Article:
English pastry chef Annabel de Vetten crafts what may be the world’s most fantastically morbid confections. Her Birmingham studio and cooking space, the Conjurer’s Kitchen, is filled with feasts of macabre eye candy rendered with ghoulish precision.

Here is a plate heaped with thumb-sized maggots and grubs. There a bloodied human heart lies in a pool of green, molar-strewn slime. A stainless-steel coroner’s table hosts the disemboweled upper-torso of a corpse. It’s flanked by a four-foot statue of a saint, his face melting away to bone. On the counter, the neck of a deer’s partially fleshless head sinks its roots into a bisected flowerpot; a sapling bursts from its skull like a unicorn horn.

And the wedding cakes? These tiered works of art look like something you’d expect to emerge from the kitchen of Morticia Adams—or the mind of filmmaker Guillermo Del Toro.

Edible anatomy.
Edible anatomy.

“Some people recoil when they see my devilish delights,” says De Vetten, 47. “But once they’ve tasted a lemon intestine or chewed a white-chocolate eyeball, they always want more.”

Around the world, people interested in oddities have taken note: De Vetten’s darkly humorous creations have won her a star-studded clientele and the nickname “Annabel Lecter.” Recent patrons include writer Neil Gaiman as well as Bryan Fuller, writer-producer of darkly offbeat TV series such as Hannibal and American Gods.

De Vetten’s nickname is “Annabel Lecter."
De Vetten’s nickname is “Annabel Lecter.” Photo by Sharon Cooper

“I consider myself one of the luckiest ladies in the world,” says De Vetten with a laugh. “I’m the person people call when they want something offbeat and fantastically weird. I get to spend my days up to my eyeballs in gore!”

One week she’s baking a massive four-tiered cake adorned with a human heart and chocolate deer antlers to celebrate the final season of Hannibal. The next is spent crafting dozens of historically accurate terracotta warriors out of pizza dough for a Beijing restaurant chain. Then comes a person-sized edible dragon for a wedding at Warwick Castle. After that, it’s chocolates for a function at New York City’s Morbid Anatomy Museum and an episode of Ripley’s Believe It or Not.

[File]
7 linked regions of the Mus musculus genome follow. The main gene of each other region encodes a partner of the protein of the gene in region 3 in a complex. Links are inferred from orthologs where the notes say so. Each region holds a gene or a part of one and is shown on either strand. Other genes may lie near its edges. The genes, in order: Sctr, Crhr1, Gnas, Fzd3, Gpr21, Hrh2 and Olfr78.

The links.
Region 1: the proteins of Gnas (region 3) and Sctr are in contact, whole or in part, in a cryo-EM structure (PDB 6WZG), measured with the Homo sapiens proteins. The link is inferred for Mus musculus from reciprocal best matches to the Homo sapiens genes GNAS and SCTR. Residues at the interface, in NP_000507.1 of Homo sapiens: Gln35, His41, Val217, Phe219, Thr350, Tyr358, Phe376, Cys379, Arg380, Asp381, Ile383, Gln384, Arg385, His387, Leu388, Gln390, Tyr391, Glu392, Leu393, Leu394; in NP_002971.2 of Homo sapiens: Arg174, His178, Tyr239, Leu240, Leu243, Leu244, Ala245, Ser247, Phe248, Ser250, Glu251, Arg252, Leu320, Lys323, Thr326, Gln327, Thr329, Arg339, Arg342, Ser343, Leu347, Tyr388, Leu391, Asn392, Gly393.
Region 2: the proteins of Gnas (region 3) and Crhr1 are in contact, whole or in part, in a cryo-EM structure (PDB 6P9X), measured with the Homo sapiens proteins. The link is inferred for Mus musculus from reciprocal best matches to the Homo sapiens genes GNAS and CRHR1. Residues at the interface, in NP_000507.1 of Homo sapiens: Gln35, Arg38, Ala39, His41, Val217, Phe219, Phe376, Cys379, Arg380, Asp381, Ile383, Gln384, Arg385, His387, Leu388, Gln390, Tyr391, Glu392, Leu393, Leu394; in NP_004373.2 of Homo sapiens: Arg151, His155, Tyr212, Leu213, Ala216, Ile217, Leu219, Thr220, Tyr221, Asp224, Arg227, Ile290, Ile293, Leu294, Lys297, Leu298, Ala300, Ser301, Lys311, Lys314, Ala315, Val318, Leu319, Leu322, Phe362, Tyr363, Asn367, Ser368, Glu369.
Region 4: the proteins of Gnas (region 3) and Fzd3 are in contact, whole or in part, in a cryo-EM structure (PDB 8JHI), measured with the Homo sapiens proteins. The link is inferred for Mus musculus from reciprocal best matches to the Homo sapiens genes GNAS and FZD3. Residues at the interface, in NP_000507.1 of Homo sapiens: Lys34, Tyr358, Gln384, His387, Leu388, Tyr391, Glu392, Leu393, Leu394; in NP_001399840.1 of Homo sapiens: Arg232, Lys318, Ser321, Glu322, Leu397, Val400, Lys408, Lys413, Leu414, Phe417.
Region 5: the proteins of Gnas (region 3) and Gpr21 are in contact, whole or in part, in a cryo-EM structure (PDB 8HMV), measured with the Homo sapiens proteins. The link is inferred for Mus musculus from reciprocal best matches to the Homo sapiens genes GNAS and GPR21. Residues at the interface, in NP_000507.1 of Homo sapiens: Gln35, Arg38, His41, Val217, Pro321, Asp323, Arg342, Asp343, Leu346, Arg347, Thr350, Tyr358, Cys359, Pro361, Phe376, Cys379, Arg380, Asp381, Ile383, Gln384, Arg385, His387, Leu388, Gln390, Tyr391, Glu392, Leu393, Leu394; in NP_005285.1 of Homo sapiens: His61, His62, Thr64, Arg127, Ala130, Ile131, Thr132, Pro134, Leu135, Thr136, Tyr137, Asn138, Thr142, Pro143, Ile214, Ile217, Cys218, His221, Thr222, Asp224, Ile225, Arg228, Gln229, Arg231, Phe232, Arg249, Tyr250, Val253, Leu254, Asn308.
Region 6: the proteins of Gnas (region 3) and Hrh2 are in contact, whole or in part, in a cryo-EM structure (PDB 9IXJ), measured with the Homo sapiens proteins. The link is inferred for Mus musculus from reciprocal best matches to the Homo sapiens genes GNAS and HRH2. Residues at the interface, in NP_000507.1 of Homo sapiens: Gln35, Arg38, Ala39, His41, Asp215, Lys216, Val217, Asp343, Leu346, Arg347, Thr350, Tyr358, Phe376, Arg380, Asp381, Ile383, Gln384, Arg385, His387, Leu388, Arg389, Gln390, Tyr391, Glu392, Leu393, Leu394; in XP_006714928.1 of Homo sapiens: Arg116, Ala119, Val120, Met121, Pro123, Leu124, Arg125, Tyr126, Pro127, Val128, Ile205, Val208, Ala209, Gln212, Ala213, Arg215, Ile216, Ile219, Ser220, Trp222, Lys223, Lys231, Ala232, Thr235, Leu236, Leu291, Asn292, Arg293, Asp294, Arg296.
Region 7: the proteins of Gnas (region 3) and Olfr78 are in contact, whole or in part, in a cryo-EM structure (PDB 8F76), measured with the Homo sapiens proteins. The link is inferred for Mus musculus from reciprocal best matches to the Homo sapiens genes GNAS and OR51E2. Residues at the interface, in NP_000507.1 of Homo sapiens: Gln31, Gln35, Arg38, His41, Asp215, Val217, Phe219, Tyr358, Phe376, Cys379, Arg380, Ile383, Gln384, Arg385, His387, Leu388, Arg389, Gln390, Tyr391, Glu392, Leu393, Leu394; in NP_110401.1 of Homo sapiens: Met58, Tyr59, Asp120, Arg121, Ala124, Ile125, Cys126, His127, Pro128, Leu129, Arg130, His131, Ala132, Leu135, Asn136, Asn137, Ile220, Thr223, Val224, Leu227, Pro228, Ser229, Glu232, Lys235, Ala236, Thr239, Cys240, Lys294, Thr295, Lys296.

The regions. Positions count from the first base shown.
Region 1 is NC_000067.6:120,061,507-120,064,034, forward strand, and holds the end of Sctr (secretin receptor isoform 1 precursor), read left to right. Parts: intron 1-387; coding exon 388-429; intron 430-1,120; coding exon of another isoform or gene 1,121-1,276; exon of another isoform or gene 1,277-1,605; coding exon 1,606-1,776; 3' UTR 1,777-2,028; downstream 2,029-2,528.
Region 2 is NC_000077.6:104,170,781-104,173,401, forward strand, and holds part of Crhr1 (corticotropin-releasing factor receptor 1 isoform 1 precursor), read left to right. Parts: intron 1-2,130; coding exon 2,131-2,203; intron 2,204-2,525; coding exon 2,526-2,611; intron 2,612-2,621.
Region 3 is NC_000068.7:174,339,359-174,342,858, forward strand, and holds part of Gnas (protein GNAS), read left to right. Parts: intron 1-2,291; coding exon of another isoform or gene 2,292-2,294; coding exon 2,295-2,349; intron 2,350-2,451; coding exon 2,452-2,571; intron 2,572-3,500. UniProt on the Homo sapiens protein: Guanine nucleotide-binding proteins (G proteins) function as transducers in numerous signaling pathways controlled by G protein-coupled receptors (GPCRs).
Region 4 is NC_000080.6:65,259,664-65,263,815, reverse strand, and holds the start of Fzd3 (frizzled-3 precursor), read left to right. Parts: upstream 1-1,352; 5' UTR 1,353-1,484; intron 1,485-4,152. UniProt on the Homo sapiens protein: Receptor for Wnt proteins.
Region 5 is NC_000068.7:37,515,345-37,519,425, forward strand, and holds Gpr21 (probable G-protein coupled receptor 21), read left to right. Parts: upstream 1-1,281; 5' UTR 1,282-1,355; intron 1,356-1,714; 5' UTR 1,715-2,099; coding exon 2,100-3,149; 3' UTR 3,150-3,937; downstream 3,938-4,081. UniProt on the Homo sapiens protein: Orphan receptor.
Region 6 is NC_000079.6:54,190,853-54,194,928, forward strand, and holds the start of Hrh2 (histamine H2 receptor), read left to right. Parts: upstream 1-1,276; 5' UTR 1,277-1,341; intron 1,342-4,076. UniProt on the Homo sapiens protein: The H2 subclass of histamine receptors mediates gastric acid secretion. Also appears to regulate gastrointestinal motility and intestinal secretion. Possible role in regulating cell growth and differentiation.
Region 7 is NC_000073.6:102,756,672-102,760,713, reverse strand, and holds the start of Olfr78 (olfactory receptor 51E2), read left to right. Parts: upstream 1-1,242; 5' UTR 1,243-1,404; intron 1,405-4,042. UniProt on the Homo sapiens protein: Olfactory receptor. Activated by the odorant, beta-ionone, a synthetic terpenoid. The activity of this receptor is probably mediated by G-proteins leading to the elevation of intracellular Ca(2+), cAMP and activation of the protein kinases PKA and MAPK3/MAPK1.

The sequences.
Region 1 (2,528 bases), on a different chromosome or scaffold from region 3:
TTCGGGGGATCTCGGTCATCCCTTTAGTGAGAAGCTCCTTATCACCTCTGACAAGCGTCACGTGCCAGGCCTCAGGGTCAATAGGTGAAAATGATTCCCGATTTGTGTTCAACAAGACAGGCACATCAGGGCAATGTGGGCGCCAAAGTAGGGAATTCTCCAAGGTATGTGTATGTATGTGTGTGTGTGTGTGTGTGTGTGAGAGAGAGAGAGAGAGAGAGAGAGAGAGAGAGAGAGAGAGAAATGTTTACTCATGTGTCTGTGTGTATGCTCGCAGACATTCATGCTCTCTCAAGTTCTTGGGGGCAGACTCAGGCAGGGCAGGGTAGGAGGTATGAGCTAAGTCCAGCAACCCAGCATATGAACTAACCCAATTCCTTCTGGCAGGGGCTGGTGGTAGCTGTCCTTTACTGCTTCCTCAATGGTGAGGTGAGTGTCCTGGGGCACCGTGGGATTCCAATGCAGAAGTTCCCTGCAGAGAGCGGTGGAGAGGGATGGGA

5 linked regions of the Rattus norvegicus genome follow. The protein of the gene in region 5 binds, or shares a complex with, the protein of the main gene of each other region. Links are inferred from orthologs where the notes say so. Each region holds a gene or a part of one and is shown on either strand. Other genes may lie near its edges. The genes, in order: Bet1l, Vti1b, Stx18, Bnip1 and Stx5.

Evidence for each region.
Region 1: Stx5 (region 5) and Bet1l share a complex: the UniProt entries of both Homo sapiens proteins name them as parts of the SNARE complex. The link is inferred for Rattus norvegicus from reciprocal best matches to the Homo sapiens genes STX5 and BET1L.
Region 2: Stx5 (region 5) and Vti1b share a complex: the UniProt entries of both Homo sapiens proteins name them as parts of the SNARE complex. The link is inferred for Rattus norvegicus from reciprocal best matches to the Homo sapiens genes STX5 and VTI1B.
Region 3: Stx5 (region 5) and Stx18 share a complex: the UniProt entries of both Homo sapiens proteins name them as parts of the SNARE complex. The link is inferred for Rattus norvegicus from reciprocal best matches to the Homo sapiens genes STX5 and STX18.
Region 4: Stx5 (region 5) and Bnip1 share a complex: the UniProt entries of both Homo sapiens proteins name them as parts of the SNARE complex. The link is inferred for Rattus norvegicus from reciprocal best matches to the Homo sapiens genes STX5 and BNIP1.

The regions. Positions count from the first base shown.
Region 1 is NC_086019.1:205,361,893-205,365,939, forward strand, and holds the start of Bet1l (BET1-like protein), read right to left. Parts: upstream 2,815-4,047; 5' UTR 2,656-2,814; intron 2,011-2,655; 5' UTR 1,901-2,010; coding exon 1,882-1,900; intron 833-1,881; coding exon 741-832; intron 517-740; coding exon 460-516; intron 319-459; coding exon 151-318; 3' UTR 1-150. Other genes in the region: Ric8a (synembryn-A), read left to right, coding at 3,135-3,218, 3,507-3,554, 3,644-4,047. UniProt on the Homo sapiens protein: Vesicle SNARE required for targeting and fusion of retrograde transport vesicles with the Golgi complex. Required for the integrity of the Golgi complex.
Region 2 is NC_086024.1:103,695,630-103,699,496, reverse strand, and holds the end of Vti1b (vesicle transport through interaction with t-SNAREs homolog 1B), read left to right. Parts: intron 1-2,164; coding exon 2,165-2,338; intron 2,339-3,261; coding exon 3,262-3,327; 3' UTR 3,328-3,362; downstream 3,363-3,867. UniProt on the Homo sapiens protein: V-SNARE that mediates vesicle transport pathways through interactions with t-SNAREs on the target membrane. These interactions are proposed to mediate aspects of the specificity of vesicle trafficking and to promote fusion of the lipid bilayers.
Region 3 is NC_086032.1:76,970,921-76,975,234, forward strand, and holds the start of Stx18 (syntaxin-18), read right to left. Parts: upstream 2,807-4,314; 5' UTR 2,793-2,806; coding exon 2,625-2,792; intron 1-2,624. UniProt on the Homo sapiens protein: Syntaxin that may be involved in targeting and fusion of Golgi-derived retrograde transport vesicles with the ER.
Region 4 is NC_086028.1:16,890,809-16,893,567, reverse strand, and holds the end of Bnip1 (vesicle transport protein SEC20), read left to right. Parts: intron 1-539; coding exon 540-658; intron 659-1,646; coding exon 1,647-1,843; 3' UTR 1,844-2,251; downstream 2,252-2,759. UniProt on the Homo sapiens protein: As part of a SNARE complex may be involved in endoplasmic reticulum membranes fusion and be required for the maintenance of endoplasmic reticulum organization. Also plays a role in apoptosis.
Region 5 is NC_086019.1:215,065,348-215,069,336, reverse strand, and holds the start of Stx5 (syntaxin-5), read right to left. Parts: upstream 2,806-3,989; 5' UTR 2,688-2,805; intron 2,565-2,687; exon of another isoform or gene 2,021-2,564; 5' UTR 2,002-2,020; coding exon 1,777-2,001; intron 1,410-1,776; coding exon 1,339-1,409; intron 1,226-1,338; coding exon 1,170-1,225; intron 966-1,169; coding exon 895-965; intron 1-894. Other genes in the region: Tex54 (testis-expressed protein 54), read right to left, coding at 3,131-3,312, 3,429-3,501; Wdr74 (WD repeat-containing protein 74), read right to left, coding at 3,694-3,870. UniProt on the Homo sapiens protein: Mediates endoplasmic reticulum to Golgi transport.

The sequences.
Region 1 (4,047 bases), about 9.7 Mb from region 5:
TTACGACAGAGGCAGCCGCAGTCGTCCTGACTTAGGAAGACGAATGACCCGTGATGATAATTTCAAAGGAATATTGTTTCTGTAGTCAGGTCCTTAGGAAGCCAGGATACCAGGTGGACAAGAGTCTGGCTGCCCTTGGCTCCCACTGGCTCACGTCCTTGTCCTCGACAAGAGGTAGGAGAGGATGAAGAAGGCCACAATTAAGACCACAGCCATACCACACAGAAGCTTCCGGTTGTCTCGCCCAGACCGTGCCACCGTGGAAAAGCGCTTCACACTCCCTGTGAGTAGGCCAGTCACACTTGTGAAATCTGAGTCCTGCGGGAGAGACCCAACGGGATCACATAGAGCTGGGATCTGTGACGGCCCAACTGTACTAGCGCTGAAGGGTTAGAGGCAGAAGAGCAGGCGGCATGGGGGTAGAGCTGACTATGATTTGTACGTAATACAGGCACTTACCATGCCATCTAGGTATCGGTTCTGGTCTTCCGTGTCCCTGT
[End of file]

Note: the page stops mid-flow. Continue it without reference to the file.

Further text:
Quoth the raven, Nevermore.
Quoth the raven, Nevermore.

While all her virtuosic concoctions are edible and delicious, De Vetten arrived at baking by accident. Her artistic career began with sculpting in college, including body casting. Post graduation, she worked as a full-time fine-art painter and occasionally helped with effects for horror films. She took up taxidermy as a hobby in the 2000s.

Her foray into the culinary arts, though, began at her own wedding, when she and magician Thom Peterson married in 2010. To save money, the bride-to-be baked a wizard-themed cake topped with a levitating lady. Attendees were astounded and asked about orders. De Vetten was amused. She created a Facebook page and started baking cakes for friends and family. One of the first was an anatomically correct swan: Its head, beautifully feathered; its body, skinned and grotesquely bloody. Online photos led to thousands of likes and countless inquiries. The business grew into a full-time job, essentially overnight.

Part of the <em>Dexter</em> cake that spurred De Vetten's renown.
Part of the Dexter cake that spurred De Vetten’s renown. Photo by Wayland Thor Badger

In 2013, FOX commissioned De Vetten to create a life-sized cake depicting Michael C. Hall, the lead for its hit series Dexter, lying in a coffin. The piece was five-foot-10-inches long and took more than 100 hours to make. Completing it required 20 blood oranges, 240 eggs, 55 pounds of flour, 44 pounds of sugar, and 33 pounds of buttercream. According to London PR guru Emma Thomas, known as Miss Cakehead, its viral success sealed De Vetten’s position as “the world’s preeminent producer of weird cakes and candies.”

While De Vetten regularly invites clients into the Conjurer’s Kitchen, it’s not open to the public. (Her work all comes from commissions.) But as a result of her success in the film and television industry, she’s in the process of moving to Los Angeles, where, De Vetten says, she also hopes to open a storefront. So if you’d like to eye a full counter of Annabel Lecter’s culinary creations, you may soon be in luck.

Note the ring on this Victorian wedding cake.
Note the ring on this Victorian wedding cake.

Not everyone is a fan of ghoulish pastry. De Vetten’s creations—particularly her onetime production of life-sized dead-baby heads made of white chocolate—have spawned detractors. But she is dismissive of the criticism and says her work comes from a good place.

“People ask me all the time, ‘Why would you choose to do such weird, dark stuff?’ And the answer is pretty simple: It would be weird for me not to,” chuckles De Vetten. She says mortality has, and will always be, a subject of infinite fascination. “Death is a fact of life. It is a primary artistic theme. To me, I just prefer to have some levity about it. I enjoy the dark and the morbid, but I want a dash of lightheartedness to go along with it. At this point, if I suddenly started making pink, girly cakes with flowers? My friends and family would probably have me committed.”

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